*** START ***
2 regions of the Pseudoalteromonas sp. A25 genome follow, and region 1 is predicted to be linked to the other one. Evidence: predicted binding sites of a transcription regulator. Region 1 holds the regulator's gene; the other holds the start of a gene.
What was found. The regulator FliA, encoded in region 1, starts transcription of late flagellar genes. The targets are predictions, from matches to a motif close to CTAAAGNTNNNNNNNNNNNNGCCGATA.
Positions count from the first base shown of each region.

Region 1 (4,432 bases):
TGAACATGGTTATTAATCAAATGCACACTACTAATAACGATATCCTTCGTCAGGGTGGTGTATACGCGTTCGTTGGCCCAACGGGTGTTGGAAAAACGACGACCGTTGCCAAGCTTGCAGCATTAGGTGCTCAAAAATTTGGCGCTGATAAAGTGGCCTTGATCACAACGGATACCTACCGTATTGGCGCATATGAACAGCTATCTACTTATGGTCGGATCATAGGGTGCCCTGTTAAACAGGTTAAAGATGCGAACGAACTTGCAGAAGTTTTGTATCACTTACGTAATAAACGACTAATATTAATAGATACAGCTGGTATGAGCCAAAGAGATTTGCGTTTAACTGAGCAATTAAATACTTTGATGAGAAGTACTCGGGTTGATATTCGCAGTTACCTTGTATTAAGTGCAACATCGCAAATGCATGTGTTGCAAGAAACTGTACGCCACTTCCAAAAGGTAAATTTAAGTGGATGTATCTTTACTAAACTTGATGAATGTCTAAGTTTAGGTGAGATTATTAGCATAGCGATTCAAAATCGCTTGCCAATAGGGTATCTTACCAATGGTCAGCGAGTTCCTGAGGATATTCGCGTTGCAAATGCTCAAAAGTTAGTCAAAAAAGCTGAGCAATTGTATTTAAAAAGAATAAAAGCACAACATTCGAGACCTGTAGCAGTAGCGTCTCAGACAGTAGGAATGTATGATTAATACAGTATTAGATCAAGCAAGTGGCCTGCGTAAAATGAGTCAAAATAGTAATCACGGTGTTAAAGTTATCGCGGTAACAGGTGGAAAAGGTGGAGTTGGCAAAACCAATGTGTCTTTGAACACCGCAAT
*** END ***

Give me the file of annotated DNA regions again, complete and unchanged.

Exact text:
2 regions of the Pseudoalteromonas sp. A25 genome follow, and region 1 is predicted to be linked to the other one. Evidence: predicted binding sites of a transcription regulator. Region 1 holds the regulator's gene; the other holds the start of a gene.
What was found. The regulator FliA, encoded in region 1, starts transcription of late flagellar genes. The targets are predictions, from matches to a motif close to CTAAAGNTNNNNNNNNNNNNGCCGATA.
Positions count from the first base shown of each region.

Region 1 (4,432 bases):
TGAACATGGTTATTAATCAAATGCACACTACTAATAACGATATCCTTCGTCAGGGTGGTGTATACGCGTTCGTTGGCCCAACGGGTGTTGGAAAAACGACGACCGTTGCCAAGCTTGCAGCATTAGGTGCTCAAAAATTTGGCGCTGATAAAGTGGCCTTGATCACAACGGATACCTACCGTATTGGCGCATATGAACAGCTATCTACTTATGGTCGGATCATAGGGTGCCCTGTTAAACAGGTTAAAGATGCGAACGAACTTGCAGAAGTTTTGTATCACTTACGTAATAAACGACTAATATTAATAGATACAGCTGGTATGAGCCAAAGAGATTTGCGTTTAACTGAGCAATTAAATACTTTGATGAGAAGTACTCGGGTTGATATTCGCAGTTACCTTGTATTAAGTGCAACATCGCAAATGCATGTGTTGCAAGAAACTGTACGCCACTTCCAAAAGGTAAATTTAAGTGGATGTATCTTTACTAAACTTGATGAATGTCTAAGTTTAGGTGAGATTATTAGCATAGCGATTCAAAATCGCTTGCCAATAGGGTATCTTACCAATGGTCAGCGAGTTCCTGAGGATATTCGCGTTGCAAATGCTCAAAAGTTAGTCAAAAAAGCTGAGCAATTGTATTTAAAAAGAATAAAAGCACAACATTCGAGACCTGTAGCAGTAGCGTCTCAGACAGTAGGAATGTATGATTAATACAGTATTAGATCAAGCAAGTGGCCTGCGTAAAATGAGTCAAAATAGTAATCACGGTGTTAAAGTTATCGCGGTAACAGGTGGAAAAGGTGGAGTTGGCAAAACCAATGTGTCTTTGAACACCGCAAT